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anthracite

[an-thruh-sahyt]
noun
a mineral coal containing little of the volatile hydrocarbons and burning almost without flame; hard coal.
Also called anthracite coal.


Origin:
1810–15; probably < French < Latin (Pliny) anthracītis kind of coal. See anthrac-, -ite1

anthracitic [an-thruh-sit-ik] , anthracitous [an-thruh-sahy-tuhs] , adjective
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World English Dictionary
anthracite (ˈænθrəˌsaɪt)
 
n
Also called: hard coal a hard jet-black coal that burns slowly with a nonluminous flame giving out intense heat. Fixed carbon content: 86--98 per cent; calorific value: 3.14 × 107--3.63 × 107 J/kg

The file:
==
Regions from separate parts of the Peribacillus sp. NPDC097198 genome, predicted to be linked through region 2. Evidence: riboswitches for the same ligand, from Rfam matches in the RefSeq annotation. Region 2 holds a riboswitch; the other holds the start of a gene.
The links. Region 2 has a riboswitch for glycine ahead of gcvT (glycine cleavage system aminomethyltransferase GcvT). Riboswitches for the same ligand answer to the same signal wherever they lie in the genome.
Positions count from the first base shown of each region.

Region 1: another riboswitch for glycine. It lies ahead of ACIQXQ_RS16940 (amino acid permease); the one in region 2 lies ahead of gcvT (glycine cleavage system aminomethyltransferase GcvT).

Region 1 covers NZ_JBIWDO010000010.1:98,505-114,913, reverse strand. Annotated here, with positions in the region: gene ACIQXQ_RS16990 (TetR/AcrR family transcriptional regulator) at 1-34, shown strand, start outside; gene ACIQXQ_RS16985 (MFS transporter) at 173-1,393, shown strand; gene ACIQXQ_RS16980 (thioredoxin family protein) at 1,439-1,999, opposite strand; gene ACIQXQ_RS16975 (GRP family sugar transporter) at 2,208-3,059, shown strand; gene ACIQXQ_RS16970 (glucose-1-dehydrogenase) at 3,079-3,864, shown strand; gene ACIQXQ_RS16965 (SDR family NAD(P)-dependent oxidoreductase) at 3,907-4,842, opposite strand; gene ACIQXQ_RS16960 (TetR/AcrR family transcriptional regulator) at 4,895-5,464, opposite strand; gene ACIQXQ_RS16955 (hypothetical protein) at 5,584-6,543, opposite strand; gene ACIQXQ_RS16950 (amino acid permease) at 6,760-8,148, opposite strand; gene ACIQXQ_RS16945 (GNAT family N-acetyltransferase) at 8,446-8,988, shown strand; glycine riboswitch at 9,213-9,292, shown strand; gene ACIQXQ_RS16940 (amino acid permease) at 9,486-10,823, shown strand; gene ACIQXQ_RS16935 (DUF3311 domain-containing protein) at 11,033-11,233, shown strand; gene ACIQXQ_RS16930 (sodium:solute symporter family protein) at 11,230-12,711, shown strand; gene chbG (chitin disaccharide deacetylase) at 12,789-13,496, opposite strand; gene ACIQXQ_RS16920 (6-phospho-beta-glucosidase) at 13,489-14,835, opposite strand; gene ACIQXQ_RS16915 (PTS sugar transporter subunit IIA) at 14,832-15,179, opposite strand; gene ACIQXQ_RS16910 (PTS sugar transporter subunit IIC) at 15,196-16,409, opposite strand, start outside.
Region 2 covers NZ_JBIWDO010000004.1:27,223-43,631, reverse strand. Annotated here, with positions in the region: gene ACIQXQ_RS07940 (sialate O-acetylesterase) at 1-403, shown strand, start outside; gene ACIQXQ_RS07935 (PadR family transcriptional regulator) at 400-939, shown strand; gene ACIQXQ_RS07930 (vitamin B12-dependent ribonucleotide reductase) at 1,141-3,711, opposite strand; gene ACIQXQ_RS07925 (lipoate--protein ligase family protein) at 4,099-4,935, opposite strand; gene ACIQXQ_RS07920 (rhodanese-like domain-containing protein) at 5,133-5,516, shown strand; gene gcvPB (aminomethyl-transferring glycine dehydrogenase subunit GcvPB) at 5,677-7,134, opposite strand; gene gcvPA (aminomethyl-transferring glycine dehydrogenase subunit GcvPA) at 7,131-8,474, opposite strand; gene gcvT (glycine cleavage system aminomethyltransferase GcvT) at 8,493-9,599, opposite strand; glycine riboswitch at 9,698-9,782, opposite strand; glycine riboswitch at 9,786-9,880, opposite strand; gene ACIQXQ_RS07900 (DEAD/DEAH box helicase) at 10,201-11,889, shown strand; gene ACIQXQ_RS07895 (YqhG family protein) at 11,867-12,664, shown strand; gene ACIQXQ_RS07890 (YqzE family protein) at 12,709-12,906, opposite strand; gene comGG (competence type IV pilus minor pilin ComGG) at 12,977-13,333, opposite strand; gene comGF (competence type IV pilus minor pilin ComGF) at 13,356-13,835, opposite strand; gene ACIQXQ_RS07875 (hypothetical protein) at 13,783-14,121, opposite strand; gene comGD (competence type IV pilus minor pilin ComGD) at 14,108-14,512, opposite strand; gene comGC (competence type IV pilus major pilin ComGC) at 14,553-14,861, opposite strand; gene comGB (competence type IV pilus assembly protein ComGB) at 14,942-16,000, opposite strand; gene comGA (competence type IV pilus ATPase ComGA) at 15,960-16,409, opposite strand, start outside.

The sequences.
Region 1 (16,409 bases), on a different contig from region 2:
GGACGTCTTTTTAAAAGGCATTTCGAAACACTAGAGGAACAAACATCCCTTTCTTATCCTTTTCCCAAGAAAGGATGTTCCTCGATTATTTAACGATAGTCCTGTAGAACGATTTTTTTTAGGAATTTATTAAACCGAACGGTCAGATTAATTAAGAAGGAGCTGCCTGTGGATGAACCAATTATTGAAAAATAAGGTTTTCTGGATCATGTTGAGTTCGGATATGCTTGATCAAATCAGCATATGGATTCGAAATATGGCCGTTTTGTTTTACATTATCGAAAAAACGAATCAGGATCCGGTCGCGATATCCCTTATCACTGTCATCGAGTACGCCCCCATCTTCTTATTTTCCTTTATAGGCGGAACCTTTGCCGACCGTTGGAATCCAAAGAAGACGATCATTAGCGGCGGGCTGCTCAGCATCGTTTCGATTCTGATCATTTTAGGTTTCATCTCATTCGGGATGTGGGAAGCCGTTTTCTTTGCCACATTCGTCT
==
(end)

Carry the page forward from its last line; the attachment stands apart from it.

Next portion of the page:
[C19: from Latin anthracītes type of bloodstone, from Greek anthrakitēs coal-like, from anthrax coal, anthrax]
 
anthracitic
 
adj

Collins English Dictionary - Complete & Unabridged 10th Edition
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Etymonline
Word Origin & History

anthracite
"non-bituminous coal," 1812, earlier (c.1600) a type of ruby-like gem described by Pliny, from L. anthracites "bloodstone, semi-precious gem," from Gk. anthrakites "coal-like," from anthrax (gen. anthrakos) "live coal" (see anthrax).
Online Etymology Dictionary, © 2010 Douglas Harper
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American Heritage
Science Dictionary
anthracite  [%PREMIUM_LINK%]     (ān'thrə-sīt')  Pronunciation Key 
A hard, shiny coal that has a high carbon content. It is valued as a fuel because it burns with a clean flame and without smoke or odor, but it is much less abundant than bituminous coal. Compare bituminous coal, lignite.

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